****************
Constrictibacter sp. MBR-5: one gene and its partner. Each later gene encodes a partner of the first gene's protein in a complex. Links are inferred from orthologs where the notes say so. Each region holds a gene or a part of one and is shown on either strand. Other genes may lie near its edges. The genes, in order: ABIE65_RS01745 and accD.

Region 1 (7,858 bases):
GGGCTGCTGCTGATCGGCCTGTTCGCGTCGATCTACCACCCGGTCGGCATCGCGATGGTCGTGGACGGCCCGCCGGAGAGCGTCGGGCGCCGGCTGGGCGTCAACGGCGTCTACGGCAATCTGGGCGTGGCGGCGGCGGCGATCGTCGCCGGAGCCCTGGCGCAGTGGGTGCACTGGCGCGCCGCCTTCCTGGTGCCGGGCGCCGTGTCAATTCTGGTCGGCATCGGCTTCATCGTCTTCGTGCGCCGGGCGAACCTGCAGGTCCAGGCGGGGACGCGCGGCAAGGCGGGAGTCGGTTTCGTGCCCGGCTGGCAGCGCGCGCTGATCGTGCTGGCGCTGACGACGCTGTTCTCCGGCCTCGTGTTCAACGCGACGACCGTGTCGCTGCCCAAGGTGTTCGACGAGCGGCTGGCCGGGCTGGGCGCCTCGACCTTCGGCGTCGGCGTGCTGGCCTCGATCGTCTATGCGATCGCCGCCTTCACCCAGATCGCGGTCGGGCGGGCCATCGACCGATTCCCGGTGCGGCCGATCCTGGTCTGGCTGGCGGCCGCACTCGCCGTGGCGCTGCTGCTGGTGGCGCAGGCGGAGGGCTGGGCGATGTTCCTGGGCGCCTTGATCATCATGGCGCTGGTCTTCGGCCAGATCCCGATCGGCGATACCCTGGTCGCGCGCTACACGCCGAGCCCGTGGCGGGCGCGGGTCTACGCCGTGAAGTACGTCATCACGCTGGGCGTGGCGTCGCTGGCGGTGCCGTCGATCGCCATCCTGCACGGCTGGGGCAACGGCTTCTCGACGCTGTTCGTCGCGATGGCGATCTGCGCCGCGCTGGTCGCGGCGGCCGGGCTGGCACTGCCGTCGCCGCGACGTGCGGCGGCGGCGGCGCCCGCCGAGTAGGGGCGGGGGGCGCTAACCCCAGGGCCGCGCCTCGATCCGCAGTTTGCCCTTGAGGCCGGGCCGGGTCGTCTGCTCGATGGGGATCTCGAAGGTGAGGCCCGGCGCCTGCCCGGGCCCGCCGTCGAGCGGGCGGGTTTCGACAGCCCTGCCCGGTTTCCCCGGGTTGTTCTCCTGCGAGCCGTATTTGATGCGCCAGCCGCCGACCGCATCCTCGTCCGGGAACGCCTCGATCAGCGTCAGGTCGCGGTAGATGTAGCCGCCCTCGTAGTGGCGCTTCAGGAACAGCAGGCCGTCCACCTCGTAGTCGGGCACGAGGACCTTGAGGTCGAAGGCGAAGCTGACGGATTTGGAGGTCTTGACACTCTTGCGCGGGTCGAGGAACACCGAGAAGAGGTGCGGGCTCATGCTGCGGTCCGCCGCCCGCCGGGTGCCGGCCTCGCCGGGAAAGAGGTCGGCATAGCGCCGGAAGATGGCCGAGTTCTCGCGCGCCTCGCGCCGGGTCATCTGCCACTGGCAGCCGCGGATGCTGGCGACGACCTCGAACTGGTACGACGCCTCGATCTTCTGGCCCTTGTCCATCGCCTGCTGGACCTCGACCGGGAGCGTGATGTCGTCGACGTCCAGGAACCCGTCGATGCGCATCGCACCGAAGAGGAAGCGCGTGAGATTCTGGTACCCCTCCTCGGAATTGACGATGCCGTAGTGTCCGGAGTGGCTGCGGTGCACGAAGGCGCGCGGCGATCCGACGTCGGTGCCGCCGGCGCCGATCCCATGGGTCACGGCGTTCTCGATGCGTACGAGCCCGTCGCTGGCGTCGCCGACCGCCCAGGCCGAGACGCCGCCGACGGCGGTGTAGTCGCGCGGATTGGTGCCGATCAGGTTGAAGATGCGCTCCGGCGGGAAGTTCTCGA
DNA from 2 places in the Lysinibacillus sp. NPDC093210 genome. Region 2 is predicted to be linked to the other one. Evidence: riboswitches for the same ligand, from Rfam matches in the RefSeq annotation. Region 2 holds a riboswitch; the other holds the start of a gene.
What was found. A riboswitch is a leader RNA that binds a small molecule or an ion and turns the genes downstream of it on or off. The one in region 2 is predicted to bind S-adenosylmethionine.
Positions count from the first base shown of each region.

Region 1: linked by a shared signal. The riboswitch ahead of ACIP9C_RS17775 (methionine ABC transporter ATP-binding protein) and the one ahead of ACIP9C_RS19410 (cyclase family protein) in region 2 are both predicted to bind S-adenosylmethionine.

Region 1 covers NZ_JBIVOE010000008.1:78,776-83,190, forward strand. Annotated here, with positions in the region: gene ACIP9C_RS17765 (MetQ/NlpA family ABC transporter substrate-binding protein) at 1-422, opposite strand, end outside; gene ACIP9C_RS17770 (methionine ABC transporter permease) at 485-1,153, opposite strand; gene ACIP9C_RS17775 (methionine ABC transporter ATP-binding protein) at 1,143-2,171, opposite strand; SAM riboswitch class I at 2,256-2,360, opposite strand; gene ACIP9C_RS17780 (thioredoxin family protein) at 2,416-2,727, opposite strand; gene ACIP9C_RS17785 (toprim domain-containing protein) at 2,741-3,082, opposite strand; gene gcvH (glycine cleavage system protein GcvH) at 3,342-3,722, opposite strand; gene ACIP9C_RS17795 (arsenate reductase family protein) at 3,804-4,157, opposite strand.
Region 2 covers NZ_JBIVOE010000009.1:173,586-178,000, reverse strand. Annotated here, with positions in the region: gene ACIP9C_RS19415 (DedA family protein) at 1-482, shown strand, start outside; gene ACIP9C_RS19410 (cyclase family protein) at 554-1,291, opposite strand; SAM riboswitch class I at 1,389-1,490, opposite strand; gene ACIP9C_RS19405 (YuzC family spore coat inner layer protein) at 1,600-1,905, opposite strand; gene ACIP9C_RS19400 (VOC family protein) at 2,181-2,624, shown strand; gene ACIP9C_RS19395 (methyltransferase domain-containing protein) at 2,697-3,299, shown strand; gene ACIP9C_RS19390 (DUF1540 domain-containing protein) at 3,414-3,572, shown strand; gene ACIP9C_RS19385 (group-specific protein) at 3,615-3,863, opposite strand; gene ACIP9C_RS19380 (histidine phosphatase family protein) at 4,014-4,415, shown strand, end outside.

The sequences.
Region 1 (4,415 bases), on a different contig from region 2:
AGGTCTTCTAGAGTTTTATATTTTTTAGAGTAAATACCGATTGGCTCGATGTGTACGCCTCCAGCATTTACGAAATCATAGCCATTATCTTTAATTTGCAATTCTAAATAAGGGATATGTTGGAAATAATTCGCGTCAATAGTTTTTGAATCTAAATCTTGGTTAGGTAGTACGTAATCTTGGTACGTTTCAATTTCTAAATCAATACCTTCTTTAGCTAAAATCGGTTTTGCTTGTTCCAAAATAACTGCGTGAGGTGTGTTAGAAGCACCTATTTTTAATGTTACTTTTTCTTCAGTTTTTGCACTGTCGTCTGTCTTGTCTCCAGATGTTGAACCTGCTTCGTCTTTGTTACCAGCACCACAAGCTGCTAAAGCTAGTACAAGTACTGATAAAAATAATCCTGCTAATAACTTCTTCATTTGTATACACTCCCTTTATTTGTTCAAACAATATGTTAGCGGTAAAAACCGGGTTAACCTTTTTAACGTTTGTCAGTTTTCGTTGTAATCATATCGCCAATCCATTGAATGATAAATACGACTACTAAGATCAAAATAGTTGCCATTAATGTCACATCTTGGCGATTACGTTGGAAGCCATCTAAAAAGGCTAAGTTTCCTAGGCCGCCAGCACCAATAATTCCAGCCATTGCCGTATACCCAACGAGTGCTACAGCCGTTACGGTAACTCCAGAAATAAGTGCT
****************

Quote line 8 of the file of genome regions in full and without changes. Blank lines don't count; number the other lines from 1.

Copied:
Region 1 covers NZ_JBIVOE010000008.1:78,776-83,190, forward strand. Annotated here, with positions in the region: gene ACIP9C_RS17765 (MetQ/NlpA family ABC transporter substrate-binding protein) at 1-422, opposite strand, end outside; gene ACIP9C_RS17770 (methionine ABC transporter permease) at 485-1,153, opposite strand; gene ACIP9C_RS17775 (methionine ABC transporter ATP-binding protein) at 1,143-2,171, opposite strand; SAM riboswitch class I at 2,256-2,360, opposite strand; gene ACIP9C_RS17780 (thioredoxin family protein) at 2,416-2,727, opposite strand; gene ACIP9C_RS17785 (toprim domain-containing protein) at 2,741-3,082, opposite strand; gene gcvH (glycine cleavage system protein GcvH) at 3,342-3,722, opposite strand; gene ACIP9C_RS17795 (arsenate reductase family protein) at 3,804-4,157, opposite strand.